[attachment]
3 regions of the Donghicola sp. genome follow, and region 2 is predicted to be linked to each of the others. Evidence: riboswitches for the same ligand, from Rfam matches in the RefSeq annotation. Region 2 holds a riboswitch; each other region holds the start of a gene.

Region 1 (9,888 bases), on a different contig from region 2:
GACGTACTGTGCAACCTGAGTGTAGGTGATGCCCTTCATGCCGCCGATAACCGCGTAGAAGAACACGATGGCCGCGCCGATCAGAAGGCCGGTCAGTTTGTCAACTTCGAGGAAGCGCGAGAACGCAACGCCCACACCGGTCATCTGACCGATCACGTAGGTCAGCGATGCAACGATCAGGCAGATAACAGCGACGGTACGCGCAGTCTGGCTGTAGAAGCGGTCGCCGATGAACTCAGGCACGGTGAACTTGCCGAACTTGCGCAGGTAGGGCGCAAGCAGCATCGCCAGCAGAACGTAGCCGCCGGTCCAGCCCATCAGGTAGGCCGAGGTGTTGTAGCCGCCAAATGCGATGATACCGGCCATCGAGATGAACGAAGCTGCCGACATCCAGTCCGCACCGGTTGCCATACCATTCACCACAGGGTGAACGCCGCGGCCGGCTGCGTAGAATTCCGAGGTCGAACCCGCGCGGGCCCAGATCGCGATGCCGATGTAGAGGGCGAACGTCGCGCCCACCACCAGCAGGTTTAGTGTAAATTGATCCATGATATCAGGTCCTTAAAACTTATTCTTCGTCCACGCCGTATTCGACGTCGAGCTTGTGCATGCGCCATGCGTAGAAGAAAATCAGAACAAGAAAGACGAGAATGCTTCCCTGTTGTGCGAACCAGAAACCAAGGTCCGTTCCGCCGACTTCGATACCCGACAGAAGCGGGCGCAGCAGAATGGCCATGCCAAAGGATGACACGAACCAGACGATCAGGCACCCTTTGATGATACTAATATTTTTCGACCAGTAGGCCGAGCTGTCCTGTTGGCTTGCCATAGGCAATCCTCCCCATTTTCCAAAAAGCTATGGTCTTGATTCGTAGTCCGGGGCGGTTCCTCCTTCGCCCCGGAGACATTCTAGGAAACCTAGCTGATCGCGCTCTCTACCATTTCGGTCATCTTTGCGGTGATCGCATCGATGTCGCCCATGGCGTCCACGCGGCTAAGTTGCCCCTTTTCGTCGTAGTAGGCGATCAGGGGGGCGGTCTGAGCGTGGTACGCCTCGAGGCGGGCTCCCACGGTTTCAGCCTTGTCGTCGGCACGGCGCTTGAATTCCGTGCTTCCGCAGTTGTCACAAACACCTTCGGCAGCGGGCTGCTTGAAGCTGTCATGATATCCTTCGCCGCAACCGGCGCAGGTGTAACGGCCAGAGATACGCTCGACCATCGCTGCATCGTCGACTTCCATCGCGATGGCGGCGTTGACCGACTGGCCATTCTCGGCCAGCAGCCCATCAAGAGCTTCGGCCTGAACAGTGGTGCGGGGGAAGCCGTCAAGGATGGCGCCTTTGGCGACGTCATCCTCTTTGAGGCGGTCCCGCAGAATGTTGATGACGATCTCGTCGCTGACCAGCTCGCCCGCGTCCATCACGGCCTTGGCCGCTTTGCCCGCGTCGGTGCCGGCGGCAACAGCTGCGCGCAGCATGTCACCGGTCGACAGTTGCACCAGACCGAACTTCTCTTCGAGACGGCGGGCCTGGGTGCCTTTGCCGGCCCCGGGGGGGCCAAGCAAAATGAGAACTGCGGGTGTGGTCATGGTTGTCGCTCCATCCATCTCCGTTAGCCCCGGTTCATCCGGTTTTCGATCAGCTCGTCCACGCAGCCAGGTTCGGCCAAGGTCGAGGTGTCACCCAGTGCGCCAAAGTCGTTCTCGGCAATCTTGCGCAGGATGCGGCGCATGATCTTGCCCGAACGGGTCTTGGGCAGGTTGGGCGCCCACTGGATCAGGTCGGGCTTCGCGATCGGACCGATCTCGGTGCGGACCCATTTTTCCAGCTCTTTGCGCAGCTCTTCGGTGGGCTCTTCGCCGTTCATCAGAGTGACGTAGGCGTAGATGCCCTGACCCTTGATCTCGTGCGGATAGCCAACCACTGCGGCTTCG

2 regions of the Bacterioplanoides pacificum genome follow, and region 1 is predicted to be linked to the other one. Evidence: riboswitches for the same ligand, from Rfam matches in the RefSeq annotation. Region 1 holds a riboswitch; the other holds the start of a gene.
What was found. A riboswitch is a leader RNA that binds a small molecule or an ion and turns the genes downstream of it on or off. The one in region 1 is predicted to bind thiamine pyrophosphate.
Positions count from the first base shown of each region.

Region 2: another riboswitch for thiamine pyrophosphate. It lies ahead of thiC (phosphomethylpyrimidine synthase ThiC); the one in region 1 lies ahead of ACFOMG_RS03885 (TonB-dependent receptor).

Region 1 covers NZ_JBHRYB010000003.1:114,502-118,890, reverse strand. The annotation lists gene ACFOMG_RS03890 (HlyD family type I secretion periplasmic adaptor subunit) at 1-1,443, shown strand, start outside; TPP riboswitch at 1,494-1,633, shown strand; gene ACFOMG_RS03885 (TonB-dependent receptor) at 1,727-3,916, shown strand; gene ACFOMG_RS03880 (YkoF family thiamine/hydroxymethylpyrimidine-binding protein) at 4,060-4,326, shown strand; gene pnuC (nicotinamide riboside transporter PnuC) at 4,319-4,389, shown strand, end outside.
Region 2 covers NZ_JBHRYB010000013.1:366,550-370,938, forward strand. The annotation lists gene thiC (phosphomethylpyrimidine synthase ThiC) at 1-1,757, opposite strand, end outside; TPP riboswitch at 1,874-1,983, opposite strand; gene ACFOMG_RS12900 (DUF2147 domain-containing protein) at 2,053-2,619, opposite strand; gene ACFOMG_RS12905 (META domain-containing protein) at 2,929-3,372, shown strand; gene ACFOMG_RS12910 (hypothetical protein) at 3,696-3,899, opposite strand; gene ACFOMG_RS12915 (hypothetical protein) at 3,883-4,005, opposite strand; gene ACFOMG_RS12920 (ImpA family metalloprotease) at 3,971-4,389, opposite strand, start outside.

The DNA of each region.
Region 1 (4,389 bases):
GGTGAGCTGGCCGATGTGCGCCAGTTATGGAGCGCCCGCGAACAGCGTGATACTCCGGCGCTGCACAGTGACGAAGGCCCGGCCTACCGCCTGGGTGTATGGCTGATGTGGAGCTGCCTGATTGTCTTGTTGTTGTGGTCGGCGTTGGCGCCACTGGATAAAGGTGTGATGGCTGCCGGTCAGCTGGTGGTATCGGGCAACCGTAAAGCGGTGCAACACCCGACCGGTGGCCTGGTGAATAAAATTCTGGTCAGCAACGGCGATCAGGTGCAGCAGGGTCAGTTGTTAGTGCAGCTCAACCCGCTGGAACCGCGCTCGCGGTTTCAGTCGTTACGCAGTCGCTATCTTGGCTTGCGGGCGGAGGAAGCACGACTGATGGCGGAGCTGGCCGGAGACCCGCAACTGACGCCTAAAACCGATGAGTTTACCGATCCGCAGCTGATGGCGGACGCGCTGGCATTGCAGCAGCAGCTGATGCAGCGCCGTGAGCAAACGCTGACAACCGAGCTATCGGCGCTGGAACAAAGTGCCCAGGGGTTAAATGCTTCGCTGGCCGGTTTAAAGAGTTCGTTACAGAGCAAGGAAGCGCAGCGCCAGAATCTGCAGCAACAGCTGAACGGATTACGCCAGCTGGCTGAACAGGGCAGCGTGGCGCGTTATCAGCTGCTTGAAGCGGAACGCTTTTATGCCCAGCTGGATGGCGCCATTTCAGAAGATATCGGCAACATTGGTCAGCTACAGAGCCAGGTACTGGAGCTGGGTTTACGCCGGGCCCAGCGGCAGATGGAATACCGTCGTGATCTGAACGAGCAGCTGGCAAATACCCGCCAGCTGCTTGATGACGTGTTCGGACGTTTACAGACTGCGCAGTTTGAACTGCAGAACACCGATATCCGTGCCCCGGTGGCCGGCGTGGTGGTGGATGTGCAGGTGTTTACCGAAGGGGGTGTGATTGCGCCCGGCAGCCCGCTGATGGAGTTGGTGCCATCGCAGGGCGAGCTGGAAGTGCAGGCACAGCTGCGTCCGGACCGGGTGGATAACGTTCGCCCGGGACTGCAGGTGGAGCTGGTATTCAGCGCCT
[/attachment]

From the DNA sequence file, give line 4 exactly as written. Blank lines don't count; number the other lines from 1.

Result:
2 regions of the Bacterioplanoides pacificum genome follow, and region 1 is predicted to be linked to the other one. Evidence: riboswitches for the same ligand, from Rfam matches in the RefSeq annotation. Region 1 holds a riboswitch; the other holds the start of a gene.